Supervision in IDD: Using Checklists to Evaluate DSPs

It came up over and over again in our national survey of direct support professionals—ineffective supervision results in frustrations among experienced DSPs and poor work performance from new DSPs.

Certainly, supervision in intellectual and developmental disability services is challenging. Providing IDD services is often a personal and intimate experience, and it can be difficult to quantify the characteristics so important to person-centered care—respect for the individual, kindness, empathy, patience.

But when there are not clear, quantitative benchmarks for assessing job performance, criticism from a supervisor can seem arbitrary and cause discontent among staff. While you can’t quantify things like respect, evaluating staff based on what you can quantify increases professionalism and improves service quality.

Establishing Performance Benchmarks for DSPs

A critical part of supervision is making sure performance expectations are clear to staff members. No employee can be expected to do a good job if they do not know exactly what their day-to-day responsibilities are. In turn, supervisors can’t be effective if they are not clear on precisely what staff members should be doing.

You might say, isn’t it obvious what a DSP is supposed to do? Depending on their position and the setting, they may have to help people work on their support plan goals, provide personal care, set up for group activities, provide safe transportation and many other tasks.

Think about all of the steps involved in these tasks. Your qualified intellectual disability professionals (QIDPs) spend a lot of time working with individuals and families to create support goals, and there may be multiple steps for achieving each goal. A DSP has to follow those steps, adjusting as necessary, and then document what happened and the progress achieved.

Even a task like setting up and assisting with a group activity has many steps—getting everything ready, encouraging participation, providing appropriate prompts and support, cleaning up and maybe informing the supervisor that it’s time to restock some materials. Imagine how frustrated a DSP would be if they got in trouble for not getting materials restocked but they weren’t even aware that was one of their responsibilities.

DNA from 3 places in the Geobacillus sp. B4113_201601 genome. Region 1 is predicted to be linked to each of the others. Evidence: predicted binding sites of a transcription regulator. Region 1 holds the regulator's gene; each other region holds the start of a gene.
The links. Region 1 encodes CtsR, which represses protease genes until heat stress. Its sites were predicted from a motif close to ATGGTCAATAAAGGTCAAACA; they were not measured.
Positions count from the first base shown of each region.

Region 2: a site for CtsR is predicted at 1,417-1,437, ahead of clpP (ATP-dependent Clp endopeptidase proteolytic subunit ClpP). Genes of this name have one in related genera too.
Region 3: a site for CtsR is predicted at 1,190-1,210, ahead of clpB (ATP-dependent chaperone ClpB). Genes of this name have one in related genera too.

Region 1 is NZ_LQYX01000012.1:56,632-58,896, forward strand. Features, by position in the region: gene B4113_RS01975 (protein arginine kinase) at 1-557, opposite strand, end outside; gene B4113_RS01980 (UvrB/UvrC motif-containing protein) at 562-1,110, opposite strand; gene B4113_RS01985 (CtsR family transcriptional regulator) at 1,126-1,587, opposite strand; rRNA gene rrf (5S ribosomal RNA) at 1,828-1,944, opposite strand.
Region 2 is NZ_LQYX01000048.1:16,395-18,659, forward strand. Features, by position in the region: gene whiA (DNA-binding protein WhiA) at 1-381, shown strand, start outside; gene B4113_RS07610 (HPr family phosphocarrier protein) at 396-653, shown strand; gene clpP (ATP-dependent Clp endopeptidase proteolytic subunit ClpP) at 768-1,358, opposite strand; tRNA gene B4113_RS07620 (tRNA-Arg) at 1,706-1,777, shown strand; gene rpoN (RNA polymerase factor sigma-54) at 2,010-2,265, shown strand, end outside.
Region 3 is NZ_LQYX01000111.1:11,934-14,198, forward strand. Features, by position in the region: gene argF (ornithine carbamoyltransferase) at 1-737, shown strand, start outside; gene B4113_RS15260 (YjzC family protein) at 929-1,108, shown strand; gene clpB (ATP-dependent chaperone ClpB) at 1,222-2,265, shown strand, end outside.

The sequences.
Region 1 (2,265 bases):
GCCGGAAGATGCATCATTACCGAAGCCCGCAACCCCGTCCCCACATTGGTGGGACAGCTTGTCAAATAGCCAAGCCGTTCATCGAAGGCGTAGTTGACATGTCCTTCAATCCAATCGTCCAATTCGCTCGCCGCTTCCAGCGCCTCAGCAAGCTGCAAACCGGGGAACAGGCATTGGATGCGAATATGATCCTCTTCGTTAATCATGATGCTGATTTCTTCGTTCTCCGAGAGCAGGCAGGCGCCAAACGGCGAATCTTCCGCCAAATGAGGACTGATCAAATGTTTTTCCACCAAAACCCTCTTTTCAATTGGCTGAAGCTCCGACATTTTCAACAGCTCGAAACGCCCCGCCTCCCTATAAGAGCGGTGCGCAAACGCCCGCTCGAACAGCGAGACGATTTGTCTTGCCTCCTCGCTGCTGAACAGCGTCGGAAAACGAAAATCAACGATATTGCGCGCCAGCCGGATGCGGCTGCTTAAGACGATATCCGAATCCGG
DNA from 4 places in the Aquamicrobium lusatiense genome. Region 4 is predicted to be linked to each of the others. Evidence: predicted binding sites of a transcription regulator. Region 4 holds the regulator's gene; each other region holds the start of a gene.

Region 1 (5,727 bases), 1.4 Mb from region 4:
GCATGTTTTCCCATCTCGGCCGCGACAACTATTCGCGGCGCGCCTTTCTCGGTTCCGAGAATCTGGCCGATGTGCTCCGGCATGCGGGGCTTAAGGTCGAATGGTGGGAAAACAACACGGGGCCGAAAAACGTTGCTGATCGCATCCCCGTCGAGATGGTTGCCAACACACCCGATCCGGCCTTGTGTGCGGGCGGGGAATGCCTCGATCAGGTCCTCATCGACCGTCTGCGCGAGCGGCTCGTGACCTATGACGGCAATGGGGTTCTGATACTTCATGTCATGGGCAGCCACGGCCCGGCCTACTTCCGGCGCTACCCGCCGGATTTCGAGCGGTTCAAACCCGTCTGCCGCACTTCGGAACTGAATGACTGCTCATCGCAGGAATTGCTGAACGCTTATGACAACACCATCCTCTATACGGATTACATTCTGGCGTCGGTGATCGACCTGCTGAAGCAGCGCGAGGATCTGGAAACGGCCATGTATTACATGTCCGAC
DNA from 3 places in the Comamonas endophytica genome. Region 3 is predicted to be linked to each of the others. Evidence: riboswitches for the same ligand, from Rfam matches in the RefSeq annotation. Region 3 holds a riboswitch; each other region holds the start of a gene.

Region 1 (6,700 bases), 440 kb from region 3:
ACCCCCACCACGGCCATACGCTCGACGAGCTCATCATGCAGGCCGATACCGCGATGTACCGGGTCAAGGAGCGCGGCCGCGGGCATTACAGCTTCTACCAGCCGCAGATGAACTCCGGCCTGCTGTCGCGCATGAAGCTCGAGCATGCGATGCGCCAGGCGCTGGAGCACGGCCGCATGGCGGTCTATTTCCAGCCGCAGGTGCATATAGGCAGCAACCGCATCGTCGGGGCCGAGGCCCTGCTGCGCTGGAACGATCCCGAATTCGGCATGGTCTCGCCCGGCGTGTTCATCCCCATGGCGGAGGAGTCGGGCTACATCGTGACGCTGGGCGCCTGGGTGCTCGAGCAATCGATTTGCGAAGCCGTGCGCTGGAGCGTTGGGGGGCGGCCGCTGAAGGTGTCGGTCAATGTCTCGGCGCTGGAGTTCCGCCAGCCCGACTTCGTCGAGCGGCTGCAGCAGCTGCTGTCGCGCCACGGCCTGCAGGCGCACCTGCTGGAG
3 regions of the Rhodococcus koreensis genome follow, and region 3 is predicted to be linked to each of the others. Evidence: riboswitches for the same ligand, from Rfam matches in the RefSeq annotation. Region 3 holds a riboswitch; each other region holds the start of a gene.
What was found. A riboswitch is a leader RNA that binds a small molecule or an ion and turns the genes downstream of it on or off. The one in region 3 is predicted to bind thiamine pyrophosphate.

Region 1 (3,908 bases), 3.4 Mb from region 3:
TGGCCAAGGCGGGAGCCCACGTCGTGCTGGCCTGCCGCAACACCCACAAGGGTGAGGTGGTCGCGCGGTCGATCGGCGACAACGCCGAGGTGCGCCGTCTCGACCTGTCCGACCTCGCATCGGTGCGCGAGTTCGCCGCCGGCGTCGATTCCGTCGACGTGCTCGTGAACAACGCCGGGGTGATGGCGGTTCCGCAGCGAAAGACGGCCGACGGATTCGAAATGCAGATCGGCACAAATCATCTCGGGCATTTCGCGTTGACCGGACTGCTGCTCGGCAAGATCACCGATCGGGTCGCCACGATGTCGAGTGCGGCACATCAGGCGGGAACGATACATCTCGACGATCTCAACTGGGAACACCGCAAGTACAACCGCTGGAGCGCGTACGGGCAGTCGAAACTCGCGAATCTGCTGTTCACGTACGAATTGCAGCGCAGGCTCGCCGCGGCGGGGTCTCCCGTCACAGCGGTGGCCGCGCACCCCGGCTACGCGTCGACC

Clarity on performance expectations is important for both new and experienced DSPs. In our survey, DSPs who had been on the job for more than five years were especially frustrated by new DSPs who didn’t do their jobs well. Without clearly articulated duties, how are new DSPs supposed to know what they have to do, and how will their supervisors hold them accountable?

Using Performance Checklists for Supervision

One way to avoid these frustrations is to create performance checklists for tasks. Checklists are a great way to communicate job responsibilities and evaluate job performance.

Performance checklists work well for:

  • Complex tasks, such as implementing the steps of a behavior plan
  • Tasks that the supervisor needs to observe from beginning to end, like a teaching interaction that involves prompts, reinforcement and error correction
  • Tasks where it is important that staff do them the same way every time, such as documentation of incidents of negative behaviors

It may seem like a simple thing but creating such checklists and sharing them with staff can lead to better supervision, better job performance and better employee morale. Everyone will know what they are required to do and that they will be held accountable.

Of course, supervision isn’t just about holding people accountable; it’s also about improving performance through feedback and training. Having a checklist makes it easier for supervisors to catch problems and work with staff to improve performance.

In addition, such structured performance expectations create an atmosphere of professionalism and encourage attention to detail among staff. That can impact those intangible qualities often prioritized in human services, such as teamwork, compassion and a positive attitude.

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Diane Morris

Marketing Manager for IDD and ABA, Relias

Diane has been researching, writing and advocating on issues facing people with IDD and autism for 15 years -- from the time her two sons were diagnosed with autism. She has more than twenty years of communications experience and previously worked at a disability rights non-profit.

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